How NC kept troubled girls ‘in line’ at Samarcand

“From 1929 to the mid-1970s, North Carolina sterilized about 7,600 people in the nation’s most aggressive program of its kind. It was all in the name of eugenics, a coin termed by Francis Galton to describe efforts to ‘improve or impair the racial quality of future generations.’ The program stopped as opinions began to shift surrounding eugenics — and lawsuits were filed against North Carolina’s Eugenics Board on behalf of those who had been sterilized….

“Seventy-seven percent of all those sterilized in North Carolina were women…. Before the 1960s — when Black people became the majority of those sterilized — poor, rural white girls were the primary targets of authorities and women reformers. Girls were punished for engaging in ‘deviant’ behaviors, such as sexual activity or crossing racial lines in their romantic interests. Poor white girls who were sexually abused were also criminalized, labeled ‘feeble-minded,’ and institutionalized.

“Samarcand Manor, North Carolina’s ‘industrial school’ for girls, was a juvenile facility designed to keep troubled girls ‘in line.’ In reality, this whites-only institution in the town of Eagle Springs was a violent place where courts, social workers, and parents committed young white girls for not adhering to social norms or the rules of white supremacy….”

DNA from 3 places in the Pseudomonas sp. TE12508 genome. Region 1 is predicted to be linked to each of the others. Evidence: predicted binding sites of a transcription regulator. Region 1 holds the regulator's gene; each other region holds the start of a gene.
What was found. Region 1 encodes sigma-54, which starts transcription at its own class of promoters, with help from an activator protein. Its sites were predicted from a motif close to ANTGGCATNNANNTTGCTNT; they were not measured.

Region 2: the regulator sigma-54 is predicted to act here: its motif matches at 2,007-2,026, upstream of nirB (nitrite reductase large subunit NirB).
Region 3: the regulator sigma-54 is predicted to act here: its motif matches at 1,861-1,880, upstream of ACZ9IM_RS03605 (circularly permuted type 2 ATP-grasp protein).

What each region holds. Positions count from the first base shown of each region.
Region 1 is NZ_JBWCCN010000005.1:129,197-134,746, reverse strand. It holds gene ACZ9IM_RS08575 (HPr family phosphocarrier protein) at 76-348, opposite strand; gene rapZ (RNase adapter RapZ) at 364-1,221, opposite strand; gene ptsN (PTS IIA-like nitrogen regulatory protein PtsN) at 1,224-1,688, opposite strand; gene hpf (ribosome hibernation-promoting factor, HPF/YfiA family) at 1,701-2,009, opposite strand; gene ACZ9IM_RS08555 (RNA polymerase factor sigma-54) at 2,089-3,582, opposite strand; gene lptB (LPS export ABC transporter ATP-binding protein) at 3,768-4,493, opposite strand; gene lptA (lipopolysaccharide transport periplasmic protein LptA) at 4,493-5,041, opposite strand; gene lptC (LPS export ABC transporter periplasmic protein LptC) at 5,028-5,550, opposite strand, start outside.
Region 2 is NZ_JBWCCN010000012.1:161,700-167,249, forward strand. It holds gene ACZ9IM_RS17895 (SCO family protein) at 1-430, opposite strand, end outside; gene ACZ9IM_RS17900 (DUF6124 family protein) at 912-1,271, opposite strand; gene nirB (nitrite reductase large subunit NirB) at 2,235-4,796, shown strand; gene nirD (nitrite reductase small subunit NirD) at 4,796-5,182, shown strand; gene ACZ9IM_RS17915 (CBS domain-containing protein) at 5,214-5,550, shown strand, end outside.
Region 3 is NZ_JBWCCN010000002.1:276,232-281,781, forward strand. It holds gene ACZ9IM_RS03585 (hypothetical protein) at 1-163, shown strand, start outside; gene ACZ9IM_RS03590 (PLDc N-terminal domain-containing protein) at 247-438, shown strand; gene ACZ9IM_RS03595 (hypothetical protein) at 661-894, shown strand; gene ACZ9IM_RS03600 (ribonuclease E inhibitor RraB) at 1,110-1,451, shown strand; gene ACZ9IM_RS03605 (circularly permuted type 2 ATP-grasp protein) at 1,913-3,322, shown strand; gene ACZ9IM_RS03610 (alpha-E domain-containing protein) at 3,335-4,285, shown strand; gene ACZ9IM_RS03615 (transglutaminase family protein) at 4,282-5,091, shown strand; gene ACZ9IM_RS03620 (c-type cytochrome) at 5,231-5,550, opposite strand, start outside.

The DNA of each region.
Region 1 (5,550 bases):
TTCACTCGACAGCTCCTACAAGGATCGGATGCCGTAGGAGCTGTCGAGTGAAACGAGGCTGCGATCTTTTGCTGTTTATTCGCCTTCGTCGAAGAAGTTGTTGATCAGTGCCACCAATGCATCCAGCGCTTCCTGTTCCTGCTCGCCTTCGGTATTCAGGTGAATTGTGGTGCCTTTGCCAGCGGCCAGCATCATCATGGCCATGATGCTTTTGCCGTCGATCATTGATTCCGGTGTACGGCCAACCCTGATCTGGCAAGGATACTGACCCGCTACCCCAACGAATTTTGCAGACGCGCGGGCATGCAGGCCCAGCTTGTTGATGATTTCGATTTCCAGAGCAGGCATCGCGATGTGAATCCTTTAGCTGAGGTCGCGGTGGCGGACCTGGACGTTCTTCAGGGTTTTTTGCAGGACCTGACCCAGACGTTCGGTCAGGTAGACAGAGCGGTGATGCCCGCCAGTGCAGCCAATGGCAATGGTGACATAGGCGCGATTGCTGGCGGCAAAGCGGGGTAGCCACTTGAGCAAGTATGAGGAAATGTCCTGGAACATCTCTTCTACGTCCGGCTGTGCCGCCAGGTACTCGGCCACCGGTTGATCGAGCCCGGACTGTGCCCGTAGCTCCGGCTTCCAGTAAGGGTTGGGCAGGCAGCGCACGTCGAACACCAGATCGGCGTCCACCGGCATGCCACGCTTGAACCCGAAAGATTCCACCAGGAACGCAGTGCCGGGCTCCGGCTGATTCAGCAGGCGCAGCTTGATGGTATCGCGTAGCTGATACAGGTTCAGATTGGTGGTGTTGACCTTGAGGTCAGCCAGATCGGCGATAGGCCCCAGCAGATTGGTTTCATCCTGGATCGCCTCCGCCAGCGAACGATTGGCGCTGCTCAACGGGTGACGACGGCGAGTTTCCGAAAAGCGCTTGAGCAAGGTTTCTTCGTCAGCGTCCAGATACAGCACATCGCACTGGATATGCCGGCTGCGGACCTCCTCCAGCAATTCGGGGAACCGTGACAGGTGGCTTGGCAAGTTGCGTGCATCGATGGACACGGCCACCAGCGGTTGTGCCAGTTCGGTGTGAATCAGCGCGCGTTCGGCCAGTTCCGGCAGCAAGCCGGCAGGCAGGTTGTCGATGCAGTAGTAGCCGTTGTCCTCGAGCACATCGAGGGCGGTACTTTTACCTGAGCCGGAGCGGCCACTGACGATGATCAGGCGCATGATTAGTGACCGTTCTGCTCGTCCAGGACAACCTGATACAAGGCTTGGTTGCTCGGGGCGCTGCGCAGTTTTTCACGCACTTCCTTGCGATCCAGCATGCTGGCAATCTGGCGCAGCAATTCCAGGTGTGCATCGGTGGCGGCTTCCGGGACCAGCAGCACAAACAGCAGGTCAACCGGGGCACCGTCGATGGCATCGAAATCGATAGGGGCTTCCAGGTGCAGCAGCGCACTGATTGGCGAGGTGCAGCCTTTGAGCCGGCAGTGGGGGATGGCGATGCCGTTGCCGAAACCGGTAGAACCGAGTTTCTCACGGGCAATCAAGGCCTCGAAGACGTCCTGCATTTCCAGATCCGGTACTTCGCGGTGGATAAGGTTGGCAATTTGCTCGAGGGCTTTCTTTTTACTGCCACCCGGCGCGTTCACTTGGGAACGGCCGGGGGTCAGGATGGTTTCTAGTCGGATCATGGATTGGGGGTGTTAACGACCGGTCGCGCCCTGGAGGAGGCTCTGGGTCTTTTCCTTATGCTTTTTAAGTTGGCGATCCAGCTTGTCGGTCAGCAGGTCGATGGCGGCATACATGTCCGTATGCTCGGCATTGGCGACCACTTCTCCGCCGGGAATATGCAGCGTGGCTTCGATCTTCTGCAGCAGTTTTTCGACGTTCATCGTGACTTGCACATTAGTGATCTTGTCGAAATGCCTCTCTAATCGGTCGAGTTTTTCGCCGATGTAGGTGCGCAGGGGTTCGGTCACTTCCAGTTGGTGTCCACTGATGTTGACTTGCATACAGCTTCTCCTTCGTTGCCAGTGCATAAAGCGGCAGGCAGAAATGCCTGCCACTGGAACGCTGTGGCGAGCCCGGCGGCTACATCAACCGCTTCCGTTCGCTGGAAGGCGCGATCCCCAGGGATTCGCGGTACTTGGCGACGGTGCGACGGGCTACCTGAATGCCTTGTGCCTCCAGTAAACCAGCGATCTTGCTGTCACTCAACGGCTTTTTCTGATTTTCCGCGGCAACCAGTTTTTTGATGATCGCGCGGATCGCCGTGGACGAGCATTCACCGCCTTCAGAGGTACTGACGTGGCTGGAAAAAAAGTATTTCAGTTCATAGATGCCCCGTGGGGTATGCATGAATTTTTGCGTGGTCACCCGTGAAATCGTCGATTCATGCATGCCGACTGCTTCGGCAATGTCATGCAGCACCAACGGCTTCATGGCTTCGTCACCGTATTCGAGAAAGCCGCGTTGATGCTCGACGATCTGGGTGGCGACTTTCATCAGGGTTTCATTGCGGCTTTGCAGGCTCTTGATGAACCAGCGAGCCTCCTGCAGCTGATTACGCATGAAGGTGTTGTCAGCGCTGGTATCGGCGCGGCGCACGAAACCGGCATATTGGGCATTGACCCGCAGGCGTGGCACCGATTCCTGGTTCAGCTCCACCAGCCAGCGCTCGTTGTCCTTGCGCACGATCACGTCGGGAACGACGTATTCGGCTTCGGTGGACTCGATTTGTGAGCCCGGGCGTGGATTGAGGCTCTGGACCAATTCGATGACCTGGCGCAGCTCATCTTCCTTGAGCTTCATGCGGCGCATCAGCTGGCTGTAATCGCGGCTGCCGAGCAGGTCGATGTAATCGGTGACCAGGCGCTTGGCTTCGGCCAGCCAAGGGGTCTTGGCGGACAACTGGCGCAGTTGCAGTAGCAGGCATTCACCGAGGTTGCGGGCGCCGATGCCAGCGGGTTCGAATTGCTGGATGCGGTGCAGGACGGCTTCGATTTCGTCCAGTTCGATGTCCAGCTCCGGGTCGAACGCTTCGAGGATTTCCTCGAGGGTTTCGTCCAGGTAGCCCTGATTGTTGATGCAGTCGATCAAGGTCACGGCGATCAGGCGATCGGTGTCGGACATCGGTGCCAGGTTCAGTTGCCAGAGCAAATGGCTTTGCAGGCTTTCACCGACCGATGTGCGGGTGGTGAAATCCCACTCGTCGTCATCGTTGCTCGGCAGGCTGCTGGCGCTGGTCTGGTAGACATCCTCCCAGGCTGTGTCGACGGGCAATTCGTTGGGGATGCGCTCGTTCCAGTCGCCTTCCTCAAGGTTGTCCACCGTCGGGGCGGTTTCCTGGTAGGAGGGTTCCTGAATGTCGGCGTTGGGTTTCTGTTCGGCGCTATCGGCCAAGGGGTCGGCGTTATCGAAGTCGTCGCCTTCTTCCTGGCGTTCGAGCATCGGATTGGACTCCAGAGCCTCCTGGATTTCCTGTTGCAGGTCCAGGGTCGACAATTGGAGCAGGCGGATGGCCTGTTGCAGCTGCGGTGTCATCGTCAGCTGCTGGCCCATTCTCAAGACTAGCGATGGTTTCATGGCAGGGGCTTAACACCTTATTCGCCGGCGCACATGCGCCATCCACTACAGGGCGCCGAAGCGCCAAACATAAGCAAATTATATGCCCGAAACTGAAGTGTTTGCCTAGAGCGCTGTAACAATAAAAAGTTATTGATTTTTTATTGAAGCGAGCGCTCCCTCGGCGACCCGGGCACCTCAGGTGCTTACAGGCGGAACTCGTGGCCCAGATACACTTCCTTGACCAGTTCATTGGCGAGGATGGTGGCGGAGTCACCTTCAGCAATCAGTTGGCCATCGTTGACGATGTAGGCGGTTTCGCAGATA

— From “White Southern Girlhood and Eugenics: A Talk With Historian Karin Zipf” by Tina Vasquez at Rewired (May 27)

Zipf, who teaches history at East Carolina, is the author of “Bad Girls at Samarcand: Sexuality and Sterilization in a Southern Juvenile Reformatory” (2016).

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4 thoughts on “How NC kept troubled girls ‘in line’ at Samarcand”

    1. I completely agree, the house parents were abusive to the girls, talked to us as if we were below them, there was not reform cwhat so ever, we were treated as the scum of the earth

  1. This is not true. There were many types of races there. I know I was there for years. I was Mrs. Mitchell’s assistant and was a gold metalist. I know very much about Samarkand. If you would like to speak to meet I will be happy to talk to you . I was there in the 60’s. I also led a group of 100 girls to clear the landscape at the lake for an amphitheater . Ro

  2. I was a teacher at Samarkand from 1985-1994. To judge it’s history based entirely on eugenics is a grave historic injustice. Samarkand was a juvenile alternative to the horrors of adult prisons. Many of the girls were from the crime infested urban mill villages. I remember looking at the medical reports from the 1920s and 1930s being shocked at the high rates of sexually transmitted diseases. These leaders were considered progressive for their time. To judge them by today’s standards is a moot point. Great good came out of Samarkand and untold generations were given other visions of what life could be like.

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